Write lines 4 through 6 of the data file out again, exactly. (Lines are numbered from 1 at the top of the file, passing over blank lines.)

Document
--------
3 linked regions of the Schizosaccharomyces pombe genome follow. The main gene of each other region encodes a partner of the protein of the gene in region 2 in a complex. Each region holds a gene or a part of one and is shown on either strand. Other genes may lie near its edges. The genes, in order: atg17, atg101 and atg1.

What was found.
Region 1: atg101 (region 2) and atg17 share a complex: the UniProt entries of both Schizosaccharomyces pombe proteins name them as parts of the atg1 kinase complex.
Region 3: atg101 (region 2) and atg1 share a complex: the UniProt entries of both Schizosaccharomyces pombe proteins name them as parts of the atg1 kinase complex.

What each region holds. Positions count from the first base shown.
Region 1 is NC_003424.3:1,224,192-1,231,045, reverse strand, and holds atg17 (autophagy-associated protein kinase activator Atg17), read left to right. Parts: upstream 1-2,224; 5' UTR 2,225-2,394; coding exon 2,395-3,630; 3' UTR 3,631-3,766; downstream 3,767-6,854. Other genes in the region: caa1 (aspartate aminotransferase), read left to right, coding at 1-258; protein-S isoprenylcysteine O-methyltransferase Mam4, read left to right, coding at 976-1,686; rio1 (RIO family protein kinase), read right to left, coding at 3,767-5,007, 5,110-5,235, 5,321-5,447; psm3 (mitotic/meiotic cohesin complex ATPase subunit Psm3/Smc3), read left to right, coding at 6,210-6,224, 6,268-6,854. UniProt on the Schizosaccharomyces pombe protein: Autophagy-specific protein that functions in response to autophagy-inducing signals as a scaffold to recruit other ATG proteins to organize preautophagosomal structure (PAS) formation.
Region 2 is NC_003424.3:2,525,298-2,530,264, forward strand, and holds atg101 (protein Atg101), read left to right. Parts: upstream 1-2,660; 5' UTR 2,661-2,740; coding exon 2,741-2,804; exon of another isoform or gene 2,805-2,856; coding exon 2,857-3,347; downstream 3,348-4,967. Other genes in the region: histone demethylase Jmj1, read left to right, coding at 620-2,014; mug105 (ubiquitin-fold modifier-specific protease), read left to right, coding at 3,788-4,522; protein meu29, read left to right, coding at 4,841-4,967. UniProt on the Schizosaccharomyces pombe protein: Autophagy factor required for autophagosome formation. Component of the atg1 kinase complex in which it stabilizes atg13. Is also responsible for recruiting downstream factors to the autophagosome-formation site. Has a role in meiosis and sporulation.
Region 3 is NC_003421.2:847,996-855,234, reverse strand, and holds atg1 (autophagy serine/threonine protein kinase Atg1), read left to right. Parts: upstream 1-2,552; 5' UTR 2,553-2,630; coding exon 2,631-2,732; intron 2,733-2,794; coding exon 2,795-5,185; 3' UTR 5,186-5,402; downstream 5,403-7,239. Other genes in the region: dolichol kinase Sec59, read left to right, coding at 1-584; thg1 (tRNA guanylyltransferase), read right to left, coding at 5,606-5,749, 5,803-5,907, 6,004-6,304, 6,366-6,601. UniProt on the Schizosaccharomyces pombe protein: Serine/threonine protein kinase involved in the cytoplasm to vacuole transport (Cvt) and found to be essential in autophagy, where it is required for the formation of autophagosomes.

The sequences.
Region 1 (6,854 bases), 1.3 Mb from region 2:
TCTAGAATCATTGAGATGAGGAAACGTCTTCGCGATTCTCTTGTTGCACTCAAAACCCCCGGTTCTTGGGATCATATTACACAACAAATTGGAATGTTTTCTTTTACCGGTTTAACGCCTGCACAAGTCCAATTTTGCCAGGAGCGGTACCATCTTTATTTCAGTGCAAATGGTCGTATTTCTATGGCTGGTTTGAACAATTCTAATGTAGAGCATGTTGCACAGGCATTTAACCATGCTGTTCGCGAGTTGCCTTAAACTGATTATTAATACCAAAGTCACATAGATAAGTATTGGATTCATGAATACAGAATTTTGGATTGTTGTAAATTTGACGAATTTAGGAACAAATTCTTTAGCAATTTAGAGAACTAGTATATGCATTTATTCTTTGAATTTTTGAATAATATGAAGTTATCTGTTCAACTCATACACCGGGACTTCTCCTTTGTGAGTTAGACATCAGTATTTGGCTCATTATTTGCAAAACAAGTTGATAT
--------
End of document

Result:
Region 3: atg101 (region 2) and atg1 share a complex: the UniProt entries of both Schizosaccharomyces pombe proteins name them as parts of the atg1 kinase complex.

What each region holds. Positions count from the first base shown.
Region 1 is NC_003424.3:1,224,192-1,231,045, reverse strand, and holds atg17 (autophagy-associated protein kinase activator Atg17), read left to right. Parts: upstream 1-2,224; 5' UTR 2,225-2,394; coding exon 2,395-3,630; 3' UTR 3,631-3,766; downstream 3,767-6,854. Other genes in the region: caa1 (aspartate aminotransferase), read left to right, coding at 1-258; protein-S isoprenylcysteine O-methyltransferase Mam4, read left to right, coding at 976-1,686; rio1 (RIO family protein kinase), read right to left, coding at 3,767-5,007, 5,110-5,235, 5,321-5,447; psm3 (mitotic/meiotic cohesin complex ATPase subunit Psm3/Smc3), read left to right, coding at 6,210-6,224, 6,268-6,854. UniProt on the Schizosaccharomyces pombe protein: Autophagy-specific protein that functions in response to autophagy-inducing signals as a scaffold to recruit other ATG proteins to organize preautophagosomal structure (PAS) formation.